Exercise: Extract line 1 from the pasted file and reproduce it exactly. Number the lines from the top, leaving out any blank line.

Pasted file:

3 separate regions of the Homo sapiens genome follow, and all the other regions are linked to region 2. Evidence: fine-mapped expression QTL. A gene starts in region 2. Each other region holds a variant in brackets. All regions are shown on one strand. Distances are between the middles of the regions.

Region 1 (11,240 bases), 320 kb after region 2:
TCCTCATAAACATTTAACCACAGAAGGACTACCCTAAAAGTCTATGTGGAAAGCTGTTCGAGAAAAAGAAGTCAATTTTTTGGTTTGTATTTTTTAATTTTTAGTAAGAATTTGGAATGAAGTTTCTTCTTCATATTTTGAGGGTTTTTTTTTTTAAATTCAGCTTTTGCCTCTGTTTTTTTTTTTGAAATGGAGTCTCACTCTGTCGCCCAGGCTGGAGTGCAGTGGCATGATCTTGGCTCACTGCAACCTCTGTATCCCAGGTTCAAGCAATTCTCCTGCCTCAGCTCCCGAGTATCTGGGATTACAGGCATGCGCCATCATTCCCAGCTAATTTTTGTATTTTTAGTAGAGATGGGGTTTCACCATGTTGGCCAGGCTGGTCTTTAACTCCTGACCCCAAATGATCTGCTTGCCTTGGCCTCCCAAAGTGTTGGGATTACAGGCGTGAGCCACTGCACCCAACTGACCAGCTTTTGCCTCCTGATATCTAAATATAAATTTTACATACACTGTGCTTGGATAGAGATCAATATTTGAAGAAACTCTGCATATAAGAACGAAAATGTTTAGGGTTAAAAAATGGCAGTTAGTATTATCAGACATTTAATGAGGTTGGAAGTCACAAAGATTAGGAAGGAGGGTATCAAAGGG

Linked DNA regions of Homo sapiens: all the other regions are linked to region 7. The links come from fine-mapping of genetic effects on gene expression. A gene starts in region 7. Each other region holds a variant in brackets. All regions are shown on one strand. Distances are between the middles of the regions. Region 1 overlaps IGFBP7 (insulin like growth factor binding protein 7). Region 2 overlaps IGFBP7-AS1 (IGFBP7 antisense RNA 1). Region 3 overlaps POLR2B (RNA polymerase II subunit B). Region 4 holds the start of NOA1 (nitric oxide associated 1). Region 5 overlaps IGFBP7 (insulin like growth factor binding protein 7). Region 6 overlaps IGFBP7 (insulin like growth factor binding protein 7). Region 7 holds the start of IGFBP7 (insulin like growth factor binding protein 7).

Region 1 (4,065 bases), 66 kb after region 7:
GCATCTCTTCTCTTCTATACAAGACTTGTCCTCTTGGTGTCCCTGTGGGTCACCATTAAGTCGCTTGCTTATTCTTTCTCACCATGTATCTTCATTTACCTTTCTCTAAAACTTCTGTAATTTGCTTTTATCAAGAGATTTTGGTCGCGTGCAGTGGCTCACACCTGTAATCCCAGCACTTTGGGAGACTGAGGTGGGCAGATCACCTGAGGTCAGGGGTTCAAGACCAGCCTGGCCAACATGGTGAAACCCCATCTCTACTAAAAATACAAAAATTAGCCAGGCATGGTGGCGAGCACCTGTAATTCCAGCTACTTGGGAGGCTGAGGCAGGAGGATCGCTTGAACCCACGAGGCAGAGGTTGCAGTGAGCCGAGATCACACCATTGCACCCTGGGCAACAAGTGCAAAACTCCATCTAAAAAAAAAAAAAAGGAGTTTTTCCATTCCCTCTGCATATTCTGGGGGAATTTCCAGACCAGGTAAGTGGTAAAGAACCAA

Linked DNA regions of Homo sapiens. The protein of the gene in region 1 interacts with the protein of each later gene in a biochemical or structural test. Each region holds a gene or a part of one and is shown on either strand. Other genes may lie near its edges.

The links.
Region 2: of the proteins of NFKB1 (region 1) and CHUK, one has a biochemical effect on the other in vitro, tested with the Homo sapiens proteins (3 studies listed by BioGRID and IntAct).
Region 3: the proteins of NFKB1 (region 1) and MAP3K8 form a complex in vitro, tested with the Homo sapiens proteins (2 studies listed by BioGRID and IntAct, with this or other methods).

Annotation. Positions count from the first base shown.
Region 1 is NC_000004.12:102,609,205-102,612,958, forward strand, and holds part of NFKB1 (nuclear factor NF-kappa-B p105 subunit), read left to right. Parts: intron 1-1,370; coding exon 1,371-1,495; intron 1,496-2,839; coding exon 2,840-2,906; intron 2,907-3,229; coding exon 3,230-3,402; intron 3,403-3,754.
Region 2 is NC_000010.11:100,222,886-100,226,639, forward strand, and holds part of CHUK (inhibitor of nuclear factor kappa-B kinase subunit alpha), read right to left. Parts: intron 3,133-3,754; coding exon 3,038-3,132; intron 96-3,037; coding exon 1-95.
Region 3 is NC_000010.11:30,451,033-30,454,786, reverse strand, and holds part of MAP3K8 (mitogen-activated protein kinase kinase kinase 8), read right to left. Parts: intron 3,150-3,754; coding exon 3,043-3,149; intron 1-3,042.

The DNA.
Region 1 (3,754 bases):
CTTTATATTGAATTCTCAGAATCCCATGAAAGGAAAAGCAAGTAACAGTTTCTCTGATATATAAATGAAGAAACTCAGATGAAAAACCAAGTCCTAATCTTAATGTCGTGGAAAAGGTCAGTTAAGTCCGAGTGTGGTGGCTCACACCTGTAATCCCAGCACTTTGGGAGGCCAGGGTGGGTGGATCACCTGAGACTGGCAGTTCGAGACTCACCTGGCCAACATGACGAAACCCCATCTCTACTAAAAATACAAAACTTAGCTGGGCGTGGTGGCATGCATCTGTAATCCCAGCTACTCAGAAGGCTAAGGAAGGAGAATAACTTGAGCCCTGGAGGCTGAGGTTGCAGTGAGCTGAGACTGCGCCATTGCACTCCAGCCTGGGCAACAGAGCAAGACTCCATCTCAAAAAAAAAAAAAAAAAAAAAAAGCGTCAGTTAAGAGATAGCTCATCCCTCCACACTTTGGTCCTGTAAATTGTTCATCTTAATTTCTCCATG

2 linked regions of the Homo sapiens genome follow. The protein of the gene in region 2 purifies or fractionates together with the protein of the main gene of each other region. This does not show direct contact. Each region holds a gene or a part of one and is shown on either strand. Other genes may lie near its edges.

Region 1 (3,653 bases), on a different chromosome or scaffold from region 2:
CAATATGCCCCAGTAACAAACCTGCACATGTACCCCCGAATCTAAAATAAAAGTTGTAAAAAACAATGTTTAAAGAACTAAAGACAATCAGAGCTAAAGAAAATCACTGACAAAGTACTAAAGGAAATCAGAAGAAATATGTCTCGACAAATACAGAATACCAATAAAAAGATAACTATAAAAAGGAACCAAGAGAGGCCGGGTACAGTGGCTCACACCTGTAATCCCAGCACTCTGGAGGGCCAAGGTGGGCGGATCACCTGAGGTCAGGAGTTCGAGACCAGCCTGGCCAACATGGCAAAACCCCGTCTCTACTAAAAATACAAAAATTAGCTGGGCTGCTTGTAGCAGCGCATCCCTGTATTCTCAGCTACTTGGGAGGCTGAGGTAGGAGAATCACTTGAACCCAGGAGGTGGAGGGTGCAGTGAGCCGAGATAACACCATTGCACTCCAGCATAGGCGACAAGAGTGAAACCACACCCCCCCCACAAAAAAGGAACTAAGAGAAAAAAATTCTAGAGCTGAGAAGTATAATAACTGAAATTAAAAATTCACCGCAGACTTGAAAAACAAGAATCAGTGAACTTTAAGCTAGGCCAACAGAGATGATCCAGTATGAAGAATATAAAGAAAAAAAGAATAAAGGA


3 separate regions of the Homo sapiens genome follow, and all the other regions are linked to region 2. Evidence: fine-mapped expression QTL. A gene starts in region 2. Each other region holds a variant in brackets. All regions are shown on one strand. Distances are between the middles of the regions.